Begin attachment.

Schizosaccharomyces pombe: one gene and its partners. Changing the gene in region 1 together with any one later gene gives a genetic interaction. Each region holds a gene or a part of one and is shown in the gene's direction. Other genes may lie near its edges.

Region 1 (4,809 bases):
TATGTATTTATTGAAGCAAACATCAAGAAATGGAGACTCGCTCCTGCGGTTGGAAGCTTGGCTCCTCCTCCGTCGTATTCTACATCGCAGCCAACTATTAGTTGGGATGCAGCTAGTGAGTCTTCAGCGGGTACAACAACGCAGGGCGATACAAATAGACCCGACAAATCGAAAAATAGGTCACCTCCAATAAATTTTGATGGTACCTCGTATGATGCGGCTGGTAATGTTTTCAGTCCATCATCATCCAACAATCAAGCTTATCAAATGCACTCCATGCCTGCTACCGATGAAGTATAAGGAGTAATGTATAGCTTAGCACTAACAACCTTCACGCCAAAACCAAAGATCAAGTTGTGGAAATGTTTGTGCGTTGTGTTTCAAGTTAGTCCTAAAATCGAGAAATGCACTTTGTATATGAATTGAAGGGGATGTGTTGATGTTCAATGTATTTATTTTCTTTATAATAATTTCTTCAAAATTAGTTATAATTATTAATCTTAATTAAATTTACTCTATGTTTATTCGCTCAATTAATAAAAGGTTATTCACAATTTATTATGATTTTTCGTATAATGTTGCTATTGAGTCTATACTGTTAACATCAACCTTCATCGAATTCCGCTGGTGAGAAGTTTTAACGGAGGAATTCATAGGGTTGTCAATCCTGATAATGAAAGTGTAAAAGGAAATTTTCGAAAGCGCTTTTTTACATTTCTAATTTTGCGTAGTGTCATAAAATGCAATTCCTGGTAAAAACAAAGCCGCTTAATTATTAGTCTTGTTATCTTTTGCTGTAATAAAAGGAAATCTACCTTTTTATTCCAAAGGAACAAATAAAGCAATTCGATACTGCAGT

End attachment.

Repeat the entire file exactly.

Schizosaccharomyces pombe: one gene and its partners. Changing the gene in region 1 together with any one later gene gives a genetic interaction. Each region holds a gene or a part of one and is shown in the gene's direction. Other genes may lie near its edges.

Region 1 (4,809 bases):
TATGTATTTATTGAAGCAAACATCAAGAAATGGAGACTCGCTCCTGCGGTTGGAAGCTTGGCTCCTCCTCCGTCGTATTCTACATCGCAGCCAACTATTAGTTGGGATGCAGCTAGTGAGTCTTCAGCGGGTACAACAACGCAGGGCGATACAAATAGACCCGACAAATCGAAAAATAGGTCACCTCCAATAAATTTTGATGGTACCTCGTATGATGCGGCTGGTAATGTTTTCAGTCCATCATCATCCAACAATCAAGCTTATCAAATGCACTCCATGCCTGCTACCGATGAAGTATAAGGAGTAATGTATAGCTTAGCACTAACAACCTTCACGCCAAAACCAAAGATCAAGTTGTGGAAATGTTTGTGCGTTGTGTTTCAAGTTAGTCCTAAAATCGAGAAATGCACTTTGTATATGAATTGAAGGGGATGTGTTGATGTTCAATGTATTTATTTTCTTTATAATAATTTCTTCAAAATTAGTTATAATTATTAATCTTAATTAAATTTACTCTATGTTTATTCGCTCAATTAATAAAAGGTTATTCACAATTTATTATGATTTTTCGTATAATGTTGCTATTGAGTCTATACTGTTAACATCAACCTTCATCGAATTCCGCTGGTGAGAAGTTTTAACGGAGGAATTCATAGGGTTGTCAATCCTGATAATGAAAGTGTAAAAGGAAATTTTCGAAAGCGCTTTTTTACATTTCTAATTTTGCGTAGTGTCATAAAATGCAATTCCTGGTAAAAACAAAGCCGCTTAATTATTAGTCTTGTTATCTTTTGCTGTAATAAAAGGAAATCTACCTTTTTATTCCAAAGGAACAAATAAAGCAATTCGATACTGCAGT